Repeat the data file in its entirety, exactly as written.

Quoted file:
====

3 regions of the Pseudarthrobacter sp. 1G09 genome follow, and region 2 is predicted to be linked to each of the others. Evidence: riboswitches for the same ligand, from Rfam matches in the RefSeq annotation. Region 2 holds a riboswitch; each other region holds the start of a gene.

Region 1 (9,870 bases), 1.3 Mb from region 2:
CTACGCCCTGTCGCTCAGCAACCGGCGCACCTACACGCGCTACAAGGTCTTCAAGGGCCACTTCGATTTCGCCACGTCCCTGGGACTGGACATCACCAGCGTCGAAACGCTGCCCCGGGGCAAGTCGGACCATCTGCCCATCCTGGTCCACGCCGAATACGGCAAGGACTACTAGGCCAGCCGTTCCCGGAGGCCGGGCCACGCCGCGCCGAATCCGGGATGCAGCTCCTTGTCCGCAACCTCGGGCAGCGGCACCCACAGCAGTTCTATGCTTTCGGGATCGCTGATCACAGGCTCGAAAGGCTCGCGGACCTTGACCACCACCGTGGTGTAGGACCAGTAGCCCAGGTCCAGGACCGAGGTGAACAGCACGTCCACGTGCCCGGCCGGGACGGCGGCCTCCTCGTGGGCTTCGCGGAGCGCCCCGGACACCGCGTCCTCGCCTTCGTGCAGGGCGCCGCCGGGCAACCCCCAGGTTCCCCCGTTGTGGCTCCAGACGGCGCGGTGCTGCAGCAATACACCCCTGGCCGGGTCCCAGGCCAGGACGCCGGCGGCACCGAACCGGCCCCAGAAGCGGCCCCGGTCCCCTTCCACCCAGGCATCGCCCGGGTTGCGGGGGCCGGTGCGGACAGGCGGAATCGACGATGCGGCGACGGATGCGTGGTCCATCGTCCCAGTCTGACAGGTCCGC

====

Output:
3 regions of the Pseudarthrobacter sp. 1G09 genome follow, and region 2 is predicted to be linked to each of the others. Evidence: riboswitches for the same ligand, from Rfam matches in the RefSeq annotation. Region 2 holds a riboswitch; each other region holds the start of a gene.

Region 1 (9,870 bases), 1.3 Mb from region 2:
CTACGCCCTGTCGCTCAGCAACCGGCGCACCTACACGCGCTACAAGGTCTTCAAGGGCCACTTCGATTTCGCCACGTCCCTGGGACTGGACATCACCAGCGTCGAAACGCTGCCCCGGGGCAAGTCGGACCATCTGCCCATCCTGGTCCACGCCGAATACGGCAAGGACTACTAGGCCAGCCGTTCCCGGAGGCCGGGCCACGCCGCGCCGAATCCGGGATGCAGCTCCTTGTCCGCAACCTCGGGCAGCGGCACCCACAGCAGTTCTATGCTTTCGGGATCGCTGATCACAGGCTCGAAAGGCTCGCGGACCTTGACCACCACCGTGGTGTAGGACCAGTAGCCCAGGTCCAGGACCGAGGTGAACAGCACGTCCACGTGCCCGGCCGGGACGGCGGCCTCCTCGTGGGCTTCGCGGAGCGCCCCGGACACCGCGTCCTCGCCTTCGTGCAGGGCGCCGCCGGGCAACCCCCAGGTTCCCCCGTTGTGGCTCCAGACGGCGCGGTGCTGCAGCAATACACCCCTGGCCGGGTCCCAGGCCAGGACGCCGGCGGCACCGAACCGGCCCCAGAAGCGGCCCCGGTCCCCTTCCACCCAGGCATCGCCCGGGTTGCGGGGGCCGGTGCGGACAGGCGGAATCGACGATGCGGCGACGGATGCGTGGTCCATCGTCCCAGTCTGACAGGTCCGC